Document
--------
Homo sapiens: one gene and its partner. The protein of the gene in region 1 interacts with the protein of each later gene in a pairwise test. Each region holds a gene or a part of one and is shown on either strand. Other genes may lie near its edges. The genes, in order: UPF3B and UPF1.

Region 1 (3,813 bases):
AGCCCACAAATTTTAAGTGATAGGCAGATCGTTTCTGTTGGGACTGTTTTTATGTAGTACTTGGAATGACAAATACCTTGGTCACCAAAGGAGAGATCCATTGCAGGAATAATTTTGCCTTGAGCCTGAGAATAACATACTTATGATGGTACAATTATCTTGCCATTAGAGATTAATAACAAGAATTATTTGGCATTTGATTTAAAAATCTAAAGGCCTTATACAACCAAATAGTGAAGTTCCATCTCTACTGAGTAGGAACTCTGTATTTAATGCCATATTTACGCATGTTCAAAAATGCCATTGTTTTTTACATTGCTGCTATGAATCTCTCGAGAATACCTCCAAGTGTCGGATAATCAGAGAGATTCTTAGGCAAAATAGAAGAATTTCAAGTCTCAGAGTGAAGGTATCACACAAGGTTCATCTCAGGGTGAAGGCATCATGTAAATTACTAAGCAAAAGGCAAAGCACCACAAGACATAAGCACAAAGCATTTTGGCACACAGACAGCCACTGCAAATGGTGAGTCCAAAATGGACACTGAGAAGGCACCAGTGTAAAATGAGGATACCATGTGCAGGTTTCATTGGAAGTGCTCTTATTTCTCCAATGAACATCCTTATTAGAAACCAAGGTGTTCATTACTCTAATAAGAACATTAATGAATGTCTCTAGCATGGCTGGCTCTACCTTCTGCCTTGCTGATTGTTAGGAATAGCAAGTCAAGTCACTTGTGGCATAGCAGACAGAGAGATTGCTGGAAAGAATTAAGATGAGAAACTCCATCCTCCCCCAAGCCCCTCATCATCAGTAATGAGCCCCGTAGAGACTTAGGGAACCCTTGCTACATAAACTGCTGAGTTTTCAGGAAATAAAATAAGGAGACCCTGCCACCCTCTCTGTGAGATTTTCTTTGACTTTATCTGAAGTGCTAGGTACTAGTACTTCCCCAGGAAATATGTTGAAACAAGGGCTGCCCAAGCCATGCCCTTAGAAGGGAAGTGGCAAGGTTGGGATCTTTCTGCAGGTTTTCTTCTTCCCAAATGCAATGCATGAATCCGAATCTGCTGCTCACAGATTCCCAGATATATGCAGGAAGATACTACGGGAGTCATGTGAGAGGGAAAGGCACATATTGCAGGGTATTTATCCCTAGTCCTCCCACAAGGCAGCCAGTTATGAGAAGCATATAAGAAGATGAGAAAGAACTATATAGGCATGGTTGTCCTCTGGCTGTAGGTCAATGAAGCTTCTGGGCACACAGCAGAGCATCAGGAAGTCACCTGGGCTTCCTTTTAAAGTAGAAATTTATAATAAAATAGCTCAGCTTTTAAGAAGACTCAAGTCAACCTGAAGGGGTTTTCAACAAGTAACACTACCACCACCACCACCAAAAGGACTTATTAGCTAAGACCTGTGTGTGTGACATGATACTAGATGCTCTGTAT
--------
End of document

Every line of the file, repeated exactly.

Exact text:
Homo sapiens: one gene and its partner. The protein of the gene in region 1 interacts with the protein of each later gene in a pairwise test. Each region holds a gene or a part of one and is shown on either strand. Other genes may lie near its edges. The genes, in order: UPF3B and UPF1.

Region 1 (3,813 bases):
AGCCCACAAATTTTAAGTGATAGGCAGATCGTTTCTGTTGGGACTGTTTTTATGTAGTACTTGGAATGACAAATACCTTGGTCACCAAAGGAGAGATCCATTGCAGGAATAATTTTGCCTTGAGCCTGAGAATAACATACTTATGATGGTACAATTATCTTGCCATTAGAGATTAATAACAAGAATTATTTGGCATTTGATTTAAAAATCTAAAGGCCTTATACAACCAAATAGTGAAGTTCCATCTCTACTGAGTAGGAACTCTGTATTTAATGCCATATTTACGCATGTTCAAAAATGCCATTGTTTTTTACATTGCTGCTATGAATCTCTCGAGAATACCTCCAAGTGTCGGATAATCAGAGAGATTCTTAGGCAAAATAGAAGAATTTCAAGTCTCAGAGTGAAGGTATCACACAAGGTTCATCTCAGGGTGAAGGCATCATGTAAATTACTAAGCAAAAGGCAAAGCACCACAAGACATAAGCACAAAGCATTTTGGCACACAGACAGCCACTGCAAATGGTGAGTCCAAAATGGACACTGAGAAGGCACCAGTGTAAAATGAGGATACCATGTGCAGGTTTCATTGGAAGTGCTCTTATTTCTCCAATGAACATCCTTATTAGAAACCAAGGTGTTCATTACTCTAATAAGAACATTAATGAATGTCTCTAGCATGGCTGGCTCTACCTTCTGCCTTGCTGATTGTTAGGAATAGCAAGTCAAGTCACTTGTGGCATAGCAGACAGAGAGATTGCTGGAAAGAATTAAGATGAGAAACTCCATCCTCCCCCAAGCCCCTCATCATCAGTAATGAGCCCCGTAGAGACTTAGGGAACCCTTGCTACATAAACTGCTGAGTTTTCAGGAAATAAAATAAGGAGACCCTGCCACCCTCTCTGTGAGATTTTCTTTGACTTTATCTGAAGTGCTAGGTACTAGTACTTCCCCAGGAAATATGTTGAAACAAGGGCTGCCCAAGCCATGCCCTTAGAAGGGAAGTGGCAAGGTTGGGATCTTTCTGCAGGTTTTCTTCTTCCCAAATGCAATGCATGAATCCGAATCTGCTGCTCACAGATTCCCAGATATATGCAGGAAGATACTACGGGAGTCATGTGAGAGGGAAAGGCACATATTGCAGGGTATTTATCCCTAGTCCTCCCACAAGGCAGCCAGTTATGAGAAGCATATAAGAAGATGAGAAAGAACTATATAGGCATGGTTGTCCTCTGGCTGTAGGTCAATGAAGCTTCTGGGCACACAGCAGAGCATCAGGAAGTCACCTGGGCTTCCTTTTAAAGTAGAAATTTATAATAAAATAGCTCAGCTTTTAAGAAGACTCAAGTCAACCTGAAGGGGTTTTCAACAAGTAACACTACCACCACCACCACCAAAAGGACTTATTAGCTAAGACCTGTGTGTGTGACATGATACTAGATGCTCTGTAT